This box set contains two classic Doctor Who stories featuring Sylvester McCoy as the seventh Doctor and Sophie Aldred as his companion Ace — “Dragonfire” from season 24 in 1987 and “The Happiness Patrol” from season 25 in 1988. The two stories are a great example of how both actors progressed in their respective roles in a relatively short period of time.
In “Dragonfire”, the Doctor and Mel arrive on Iceworld, a city made of (surprise, surprise!) ice. There they bump into an old associate, Glitz (who they first met in “Trial of a Time Lord: The Mysterious Planet”), and a mysterious girl named Ace. The four of them go off in search of a dragon’s treasure, while also trying to deal with the machinations of Kane, the literally cold-blooded ruler of Iceworld. This story is noteworthy for the departure of Mel (which is poorly handled) and the arrival of Ace as the new companion (which is well handled). Glitz’s presence doesn’t really sit all that well, and I feel that a new character may have better served the plot.
“Dragonfire” is a problematic and flawed story that still manages to be entertaining. The cliff-hanger to episodes one is daft and the resolution in episode two is even more stupid. The villain’s motives are never quite believable (Why did he wait so long to plan his revenge and why has he been running a shopping mall in the meantime?), and the Doctor’s constant overplayed slipping on the ice is REALLY annoying. Oh yeah, and then there’s that ‘masterpiece’ of an ice sculpture.
On the other hand, there are some great character moments, such as Ace deciding whether or not to take Kane’s offer. And the Doctor’s intellectual discussion with a bored security guard. The model work is quite good and the Raiders of the Lost Ark-inspired melting face scene stands up rather well indeed. The revelation of the dragon’s treasure is great, despite the fact that the dragon itself is rather clumsy. I also really like the unexpected darker elements of the story, such as the melting face and the death of all the innocent shoppers as they try to escape.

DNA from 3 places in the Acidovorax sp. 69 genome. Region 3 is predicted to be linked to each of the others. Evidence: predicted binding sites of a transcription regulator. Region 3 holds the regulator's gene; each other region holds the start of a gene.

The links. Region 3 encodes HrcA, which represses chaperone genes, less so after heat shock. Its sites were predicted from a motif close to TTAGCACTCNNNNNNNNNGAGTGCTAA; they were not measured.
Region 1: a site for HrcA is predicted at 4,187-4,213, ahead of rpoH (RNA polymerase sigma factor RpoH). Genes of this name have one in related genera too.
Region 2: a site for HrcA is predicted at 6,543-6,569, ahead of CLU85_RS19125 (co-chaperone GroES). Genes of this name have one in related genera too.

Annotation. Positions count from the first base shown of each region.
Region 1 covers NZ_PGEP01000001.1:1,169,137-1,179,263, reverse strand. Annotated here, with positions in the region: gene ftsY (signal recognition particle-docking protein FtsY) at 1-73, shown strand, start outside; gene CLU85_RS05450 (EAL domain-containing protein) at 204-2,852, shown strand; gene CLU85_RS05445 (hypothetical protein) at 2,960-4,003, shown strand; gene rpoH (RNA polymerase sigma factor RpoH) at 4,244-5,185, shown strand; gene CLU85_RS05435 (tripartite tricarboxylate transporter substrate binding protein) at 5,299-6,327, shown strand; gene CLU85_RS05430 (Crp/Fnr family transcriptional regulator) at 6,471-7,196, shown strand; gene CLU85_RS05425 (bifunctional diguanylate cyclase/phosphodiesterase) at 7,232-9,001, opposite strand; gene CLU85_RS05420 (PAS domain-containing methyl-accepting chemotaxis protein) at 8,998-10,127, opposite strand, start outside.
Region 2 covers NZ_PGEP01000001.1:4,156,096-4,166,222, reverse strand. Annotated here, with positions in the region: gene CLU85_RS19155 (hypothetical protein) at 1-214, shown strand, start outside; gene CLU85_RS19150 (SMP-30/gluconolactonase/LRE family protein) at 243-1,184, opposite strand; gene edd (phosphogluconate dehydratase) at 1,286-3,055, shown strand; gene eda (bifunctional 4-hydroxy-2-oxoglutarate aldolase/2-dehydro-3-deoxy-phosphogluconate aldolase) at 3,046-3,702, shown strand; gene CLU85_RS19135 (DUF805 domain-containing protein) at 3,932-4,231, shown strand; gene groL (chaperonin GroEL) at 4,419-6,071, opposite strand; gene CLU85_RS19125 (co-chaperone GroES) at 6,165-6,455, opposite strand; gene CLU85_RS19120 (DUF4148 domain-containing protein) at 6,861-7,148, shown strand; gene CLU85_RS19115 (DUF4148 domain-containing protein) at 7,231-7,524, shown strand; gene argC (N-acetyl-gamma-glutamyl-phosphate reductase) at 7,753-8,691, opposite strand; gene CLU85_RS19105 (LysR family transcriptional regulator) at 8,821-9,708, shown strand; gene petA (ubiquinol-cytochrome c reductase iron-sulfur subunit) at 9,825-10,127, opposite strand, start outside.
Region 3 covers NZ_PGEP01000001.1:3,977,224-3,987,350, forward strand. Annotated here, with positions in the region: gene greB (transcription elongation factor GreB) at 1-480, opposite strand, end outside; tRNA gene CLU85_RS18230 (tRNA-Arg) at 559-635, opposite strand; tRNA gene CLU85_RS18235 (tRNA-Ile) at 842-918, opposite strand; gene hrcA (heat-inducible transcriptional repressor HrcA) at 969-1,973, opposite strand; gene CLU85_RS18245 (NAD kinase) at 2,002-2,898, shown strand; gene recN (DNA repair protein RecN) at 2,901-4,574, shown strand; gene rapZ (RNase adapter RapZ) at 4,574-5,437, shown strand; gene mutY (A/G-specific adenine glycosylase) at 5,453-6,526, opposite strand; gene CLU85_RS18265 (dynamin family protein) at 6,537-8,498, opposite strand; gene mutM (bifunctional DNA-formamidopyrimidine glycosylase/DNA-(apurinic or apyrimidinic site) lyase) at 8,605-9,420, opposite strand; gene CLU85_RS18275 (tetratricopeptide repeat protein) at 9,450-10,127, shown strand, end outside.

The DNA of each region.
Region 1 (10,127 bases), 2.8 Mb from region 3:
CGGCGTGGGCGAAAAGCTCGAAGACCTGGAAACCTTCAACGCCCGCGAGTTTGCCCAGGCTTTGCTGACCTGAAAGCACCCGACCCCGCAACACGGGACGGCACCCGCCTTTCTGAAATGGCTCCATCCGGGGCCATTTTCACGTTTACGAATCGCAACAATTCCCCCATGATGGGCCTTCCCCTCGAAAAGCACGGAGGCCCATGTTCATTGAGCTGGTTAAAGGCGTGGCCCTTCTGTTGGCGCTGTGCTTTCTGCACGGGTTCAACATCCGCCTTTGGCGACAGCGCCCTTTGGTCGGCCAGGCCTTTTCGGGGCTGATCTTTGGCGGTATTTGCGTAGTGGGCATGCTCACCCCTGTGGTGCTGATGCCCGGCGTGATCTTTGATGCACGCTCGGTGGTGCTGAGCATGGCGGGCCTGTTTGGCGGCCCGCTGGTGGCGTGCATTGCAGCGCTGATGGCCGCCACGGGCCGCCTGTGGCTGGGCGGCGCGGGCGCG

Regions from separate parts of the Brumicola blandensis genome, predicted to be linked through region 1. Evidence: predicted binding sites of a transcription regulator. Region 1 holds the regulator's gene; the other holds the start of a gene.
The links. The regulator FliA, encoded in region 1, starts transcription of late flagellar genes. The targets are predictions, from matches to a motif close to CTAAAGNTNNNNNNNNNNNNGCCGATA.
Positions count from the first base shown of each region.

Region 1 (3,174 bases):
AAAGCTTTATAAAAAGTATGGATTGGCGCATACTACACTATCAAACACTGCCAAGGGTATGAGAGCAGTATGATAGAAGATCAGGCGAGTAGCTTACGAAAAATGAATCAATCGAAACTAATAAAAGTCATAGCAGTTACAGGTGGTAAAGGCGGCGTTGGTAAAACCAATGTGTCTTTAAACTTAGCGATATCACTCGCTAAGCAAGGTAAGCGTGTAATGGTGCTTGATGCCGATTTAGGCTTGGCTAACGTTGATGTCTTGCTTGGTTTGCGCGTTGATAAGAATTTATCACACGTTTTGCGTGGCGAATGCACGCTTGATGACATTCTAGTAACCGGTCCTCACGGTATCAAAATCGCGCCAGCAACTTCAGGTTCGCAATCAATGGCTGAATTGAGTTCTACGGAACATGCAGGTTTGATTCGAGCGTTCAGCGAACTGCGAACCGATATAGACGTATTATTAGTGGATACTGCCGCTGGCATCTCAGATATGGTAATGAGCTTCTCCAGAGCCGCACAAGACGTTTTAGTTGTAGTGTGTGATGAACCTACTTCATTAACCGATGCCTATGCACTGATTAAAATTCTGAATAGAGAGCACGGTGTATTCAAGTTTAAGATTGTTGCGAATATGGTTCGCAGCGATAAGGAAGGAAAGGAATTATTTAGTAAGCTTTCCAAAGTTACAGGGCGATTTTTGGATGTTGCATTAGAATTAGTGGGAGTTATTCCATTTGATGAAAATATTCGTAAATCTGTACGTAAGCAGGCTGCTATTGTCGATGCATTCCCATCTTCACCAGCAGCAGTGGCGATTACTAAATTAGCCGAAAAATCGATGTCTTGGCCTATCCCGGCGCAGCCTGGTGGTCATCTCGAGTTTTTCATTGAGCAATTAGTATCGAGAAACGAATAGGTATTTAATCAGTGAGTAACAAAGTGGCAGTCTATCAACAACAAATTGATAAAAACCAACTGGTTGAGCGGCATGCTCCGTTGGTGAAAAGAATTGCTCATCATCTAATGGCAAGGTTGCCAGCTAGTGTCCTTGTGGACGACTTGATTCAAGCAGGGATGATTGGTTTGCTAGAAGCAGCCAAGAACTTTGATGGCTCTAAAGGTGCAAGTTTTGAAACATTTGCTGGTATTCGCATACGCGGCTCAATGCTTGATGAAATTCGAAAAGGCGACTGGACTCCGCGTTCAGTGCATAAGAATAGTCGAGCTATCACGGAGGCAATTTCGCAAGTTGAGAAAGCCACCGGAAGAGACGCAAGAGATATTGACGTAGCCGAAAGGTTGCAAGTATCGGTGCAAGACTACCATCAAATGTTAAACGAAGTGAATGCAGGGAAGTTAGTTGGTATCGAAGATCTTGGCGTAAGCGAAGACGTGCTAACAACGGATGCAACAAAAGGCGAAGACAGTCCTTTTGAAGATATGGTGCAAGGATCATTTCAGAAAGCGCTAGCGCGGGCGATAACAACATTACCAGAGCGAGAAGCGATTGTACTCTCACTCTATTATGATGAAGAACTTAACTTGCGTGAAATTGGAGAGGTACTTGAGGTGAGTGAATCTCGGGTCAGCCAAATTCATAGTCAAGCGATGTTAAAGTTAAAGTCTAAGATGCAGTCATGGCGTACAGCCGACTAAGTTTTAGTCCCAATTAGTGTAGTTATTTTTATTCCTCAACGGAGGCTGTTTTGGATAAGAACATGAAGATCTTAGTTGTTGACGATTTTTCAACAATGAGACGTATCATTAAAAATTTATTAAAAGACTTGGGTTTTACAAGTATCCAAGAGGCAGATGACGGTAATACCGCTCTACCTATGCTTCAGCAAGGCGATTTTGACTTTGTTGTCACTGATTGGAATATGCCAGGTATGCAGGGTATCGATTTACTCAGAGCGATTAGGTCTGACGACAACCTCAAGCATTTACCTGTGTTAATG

“The Happiness Patrol” is a far better story.
The Doctor and Ace arrive on the planet Terra Alpha, where everyone is happy. In fact, the ruler, Helen A., has made it illegal to be anything but happy. The Doctor soon finds himself fighting for the right of people to be melancholy and sad, and yes, even miserable. But first he has to deal with the monstrous Kandyman, a bizarre candy creature with a sweet tooth and a homicidal nature.
This story is many things — political satire (Helen A. bares some resemblance to Thatcher), surreal comedy and sci-fi adventure — and it mixes it all together rather successfully. It also subverts the standard plot of the Doctor arriving on a planet and fixing an unhappy situation, leaving everyone happy at the end. The Kandyman himself is a bizarrely brilliant creation. He’s never fully explained and this actually works very well. The set design is great (particularly the candy kitchen), the music is suitably muzaky and Helen A.’s pet is surprisingly well realised. Yes, there are a few things that don’t quite work (the subterranean Pipe People’s masks, and the far from speedy buggies), but for the most part this is a terrific production.
The guest cast are particularly good. Sheila Hancock’s conviction-filled, self-righteous Helen A. is exceptional. I love the way her only bit of sympathy and emotion is for her pet. And by contrast, Ronald Fraser’s affable and quiet performance as her husband Joseph C, is excellent.
Both stories have only three episodes — an excellent trend of the McCoy era, resulting in pacier plots. Both these stories move along well without any padding.
The most striking thing about the juxtaposition of these two stories is the development of Sylvester McCoy and Sophie Aldred in their respective roles. Aldred’s inexperience is obvious in “Dragonfire”, whereas in “The Happiness Patrol” her performance is more confident and consistent. While McCoy’s performance in “Dragonfire” is good, the character of the Doctor doesn’t seem quite right. By the time we get to “The Happiness Patrol”, he’s settled into the role and is giving us his definitive Doctor. These stories also go to show what an amazing team the seventh Doctor and Ace were. They seemed to fit together so perfectly.
As usual, there are lots of good extra features, including some snappy, fun commentaries. “When Worlds Collide”, a doco on how politics were reflected in Doctor Who, is a real gem. This is a box set well worth getting.
Doctor Who: Ace Adventures is released in Australian on DVD by Roadshow Entertainment.
If you’re a Doctor Who fan, check out the Doctor Who Fan Club of Australia.
Catch ya later, George
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